Editorial: Black Panther star leaves legacy

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September 18, 2020
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September 18, 2020

Editorial: Black Panther star leaves legacy

The recent death of 43-year-old Chadwick Boseman, an American actor best known for his portrayal of King T’Challa in the movie Black Panther, provoked widespread expressions of grief and acclamations of his career accomplishments and the values he stood for.

Boseman, a South Carolinian, spoke as an alumnus at the 2018 Howard University commencement to share some of those values. At the time of the address he had been aware for two years of what would come to be terminal colon cancer, but he had chosen to keep his battle with cancer private as he continued to pursue what he described as personal purpose. Personal purpose, he said, is worth pursuing over the consuming details of career decisions.

“Purpose is an essential element of you, it is the reason that you are on the planet at this particular time in history,” Boseman said. “Your very existence is wrapped up in the things you are here to fulfill.”

College students, the most vulnerable age group to indecision, often feel the clash between the idea of one’s ultimate “destiny” and the usually less-exciting necessity of career-oriented decisions. The opposition between practicality and idealism is a common conflict that leads to uncertainty. We know we should not stifle personal inspiration for the sake of fiscal success, but we also should not avoid responsibility to follow our whims.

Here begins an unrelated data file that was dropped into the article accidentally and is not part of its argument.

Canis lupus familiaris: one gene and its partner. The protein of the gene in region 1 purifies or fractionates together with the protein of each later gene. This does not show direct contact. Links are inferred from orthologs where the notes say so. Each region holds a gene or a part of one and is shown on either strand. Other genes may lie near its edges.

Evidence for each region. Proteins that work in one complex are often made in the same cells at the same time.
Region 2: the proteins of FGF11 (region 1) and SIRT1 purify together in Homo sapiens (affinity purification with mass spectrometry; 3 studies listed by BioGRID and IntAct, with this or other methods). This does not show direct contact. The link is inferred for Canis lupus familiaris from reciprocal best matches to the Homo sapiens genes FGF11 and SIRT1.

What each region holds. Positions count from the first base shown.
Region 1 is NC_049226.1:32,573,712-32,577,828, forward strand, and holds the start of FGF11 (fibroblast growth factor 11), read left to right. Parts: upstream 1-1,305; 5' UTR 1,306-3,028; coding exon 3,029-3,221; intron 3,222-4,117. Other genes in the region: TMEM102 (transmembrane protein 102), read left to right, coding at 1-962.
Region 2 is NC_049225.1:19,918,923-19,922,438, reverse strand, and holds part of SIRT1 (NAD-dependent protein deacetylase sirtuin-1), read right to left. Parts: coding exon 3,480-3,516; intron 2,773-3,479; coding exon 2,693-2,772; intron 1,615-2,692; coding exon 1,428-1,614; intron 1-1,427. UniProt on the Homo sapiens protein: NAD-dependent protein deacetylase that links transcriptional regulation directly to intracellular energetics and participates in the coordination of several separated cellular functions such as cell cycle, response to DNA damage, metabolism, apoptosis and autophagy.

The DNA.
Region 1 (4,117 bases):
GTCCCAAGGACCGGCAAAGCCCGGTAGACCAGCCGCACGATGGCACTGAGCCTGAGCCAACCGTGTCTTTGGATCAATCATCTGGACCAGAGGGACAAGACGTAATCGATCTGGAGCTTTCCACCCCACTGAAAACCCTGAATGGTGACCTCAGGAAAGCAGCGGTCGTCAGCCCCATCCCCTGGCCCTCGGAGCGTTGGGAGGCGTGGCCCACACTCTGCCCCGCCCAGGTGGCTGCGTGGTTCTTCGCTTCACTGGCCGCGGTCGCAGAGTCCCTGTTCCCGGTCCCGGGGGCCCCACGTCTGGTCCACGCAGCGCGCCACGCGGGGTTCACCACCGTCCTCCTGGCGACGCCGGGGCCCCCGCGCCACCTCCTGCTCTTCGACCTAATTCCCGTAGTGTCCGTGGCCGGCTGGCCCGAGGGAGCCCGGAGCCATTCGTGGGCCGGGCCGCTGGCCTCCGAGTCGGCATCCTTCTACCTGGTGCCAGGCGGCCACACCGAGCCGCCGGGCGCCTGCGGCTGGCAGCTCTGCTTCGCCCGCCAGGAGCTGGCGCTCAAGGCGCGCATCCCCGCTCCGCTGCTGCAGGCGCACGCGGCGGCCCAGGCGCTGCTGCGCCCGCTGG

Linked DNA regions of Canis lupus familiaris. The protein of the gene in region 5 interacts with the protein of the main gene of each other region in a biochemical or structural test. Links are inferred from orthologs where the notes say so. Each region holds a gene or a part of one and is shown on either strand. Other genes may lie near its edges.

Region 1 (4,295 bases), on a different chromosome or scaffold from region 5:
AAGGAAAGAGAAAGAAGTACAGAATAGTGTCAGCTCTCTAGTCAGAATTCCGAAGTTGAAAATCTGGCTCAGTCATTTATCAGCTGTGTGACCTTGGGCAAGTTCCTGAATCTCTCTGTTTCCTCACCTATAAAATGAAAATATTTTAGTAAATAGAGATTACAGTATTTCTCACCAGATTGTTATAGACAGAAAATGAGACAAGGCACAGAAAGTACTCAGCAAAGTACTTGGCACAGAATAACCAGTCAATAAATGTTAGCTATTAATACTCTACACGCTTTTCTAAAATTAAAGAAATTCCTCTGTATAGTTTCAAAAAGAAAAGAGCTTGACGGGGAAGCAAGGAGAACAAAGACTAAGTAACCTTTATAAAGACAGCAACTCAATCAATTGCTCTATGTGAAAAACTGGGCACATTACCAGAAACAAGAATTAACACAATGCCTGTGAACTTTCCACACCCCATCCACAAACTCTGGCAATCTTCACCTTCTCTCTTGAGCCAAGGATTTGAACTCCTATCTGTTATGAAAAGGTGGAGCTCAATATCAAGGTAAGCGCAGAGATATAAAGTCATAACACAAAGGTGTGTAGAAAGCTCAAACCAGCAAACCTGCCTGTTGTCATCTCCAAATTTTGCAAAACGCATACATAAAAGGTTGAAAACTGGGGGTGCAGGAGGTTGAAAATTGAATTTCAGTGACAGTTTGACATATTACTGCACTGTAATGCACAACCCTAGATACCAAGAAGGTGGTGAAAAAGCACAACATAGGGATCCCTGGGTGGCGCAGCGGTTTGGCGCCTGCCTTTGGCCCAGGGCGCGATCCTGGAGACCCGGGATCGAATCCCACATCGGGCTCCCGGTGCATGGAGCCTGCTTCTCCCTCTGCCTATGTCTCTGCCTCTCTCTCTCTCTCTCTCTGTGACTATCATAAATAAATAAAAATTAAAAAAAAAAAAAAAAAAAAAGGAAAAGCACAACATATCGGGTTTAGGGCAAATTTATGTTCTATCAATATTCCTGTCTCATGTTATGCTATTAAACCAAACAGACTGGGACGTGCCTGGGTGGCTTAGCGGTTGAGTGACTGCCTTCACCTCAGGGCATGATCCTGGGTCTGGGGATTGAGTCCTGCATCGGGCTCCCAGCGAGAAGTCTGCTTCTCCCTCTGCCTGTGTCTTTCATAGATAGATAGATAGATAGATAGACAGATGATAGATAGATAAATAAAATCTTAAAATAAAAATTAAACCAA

A 2017 report by the U.S. Department of Education revealed 30% of undergraduates change their major within three years. In a survey sponsored by BestColleges, 214 out of 817 college graduates said they would change their major to follow their passion and 205 said they would change it to get better career opportunities.

In addition to the indecision that can generally paralyze young adults, young Christians in particular can be tempted to choose to be stagnant in expectation of God’s divine direction. They forget that biblical principles are given to guide the use of their free will, not deter it.

Regardless of career, Christians can always fulfill our ultimate purpose by glorifying God. Staying inactive will only limit the spheres of influence we have. There is a time for deliberation and seeking counsel, and then there is a time for action. There is just as much opportunity for Christians to fulfill our purpose in failure as in success, and sometimes the defeat is what furthers us the most.

As Boseman, a man who knew he was dying, said, “Sometimes you need to feel the pain and sting of defeat to activate the real passion and purpose that God predestined inside of you.” He quoted Jeremiah 29:11, “For I know the thoughts that I think toward you, saith the Lord, thoughts of peace, and not of evil, to give you an expected end.”